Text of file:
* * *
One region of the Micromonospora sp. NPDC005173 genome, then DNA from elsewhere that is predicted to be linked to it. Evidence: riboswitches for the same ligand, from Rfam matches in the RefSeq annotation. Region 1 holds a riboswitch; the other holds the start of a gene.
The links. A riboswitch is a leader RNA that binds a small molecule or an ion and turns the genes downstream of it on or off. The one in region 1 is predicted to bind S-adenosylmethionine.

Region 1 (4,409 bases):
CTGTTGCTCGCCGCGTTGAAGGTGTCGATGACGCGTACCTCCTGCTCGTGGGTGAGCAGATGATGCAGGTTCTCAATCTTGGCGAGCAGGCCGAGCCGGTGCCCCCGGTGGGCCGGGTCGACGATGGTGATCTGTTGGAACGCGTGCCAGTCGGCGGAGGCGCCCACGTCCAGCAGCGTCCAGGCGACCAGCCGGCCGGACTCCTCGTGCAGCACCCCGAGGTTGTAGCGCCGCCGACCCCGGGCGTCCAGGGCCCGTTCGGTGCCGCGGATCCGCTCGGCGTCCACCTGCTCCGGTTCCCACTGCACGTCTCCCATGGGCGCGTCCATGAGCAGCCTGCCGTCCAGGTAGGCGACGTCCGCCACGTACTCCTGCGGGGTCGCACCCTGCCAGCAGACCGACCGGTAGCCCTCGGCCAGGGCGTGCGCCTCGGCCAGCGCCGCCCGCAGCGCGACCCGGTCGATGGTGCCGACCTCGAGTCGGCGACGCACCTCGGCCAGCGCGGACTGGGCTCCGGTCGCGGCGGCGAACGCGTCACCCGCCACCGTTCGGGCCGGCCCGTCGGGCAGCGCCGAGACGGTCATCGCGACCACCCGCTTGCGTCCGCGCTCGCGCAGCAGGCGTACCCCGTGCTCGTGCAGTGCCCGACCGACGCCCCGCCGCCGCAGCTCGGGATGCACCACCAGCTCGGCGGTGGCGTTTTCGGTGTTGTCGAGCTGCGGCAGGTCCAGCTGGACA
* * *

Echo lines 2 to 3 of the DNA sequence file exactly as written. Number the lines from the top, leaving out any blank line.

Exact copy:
The links. A riboswitch is a leader RNA that binds a small molecule or an ion and turns the genes downstream of it on or off. The one in region 1 is predicted to bind S-adenosylmethionine.

Region 1 (4,409 bases):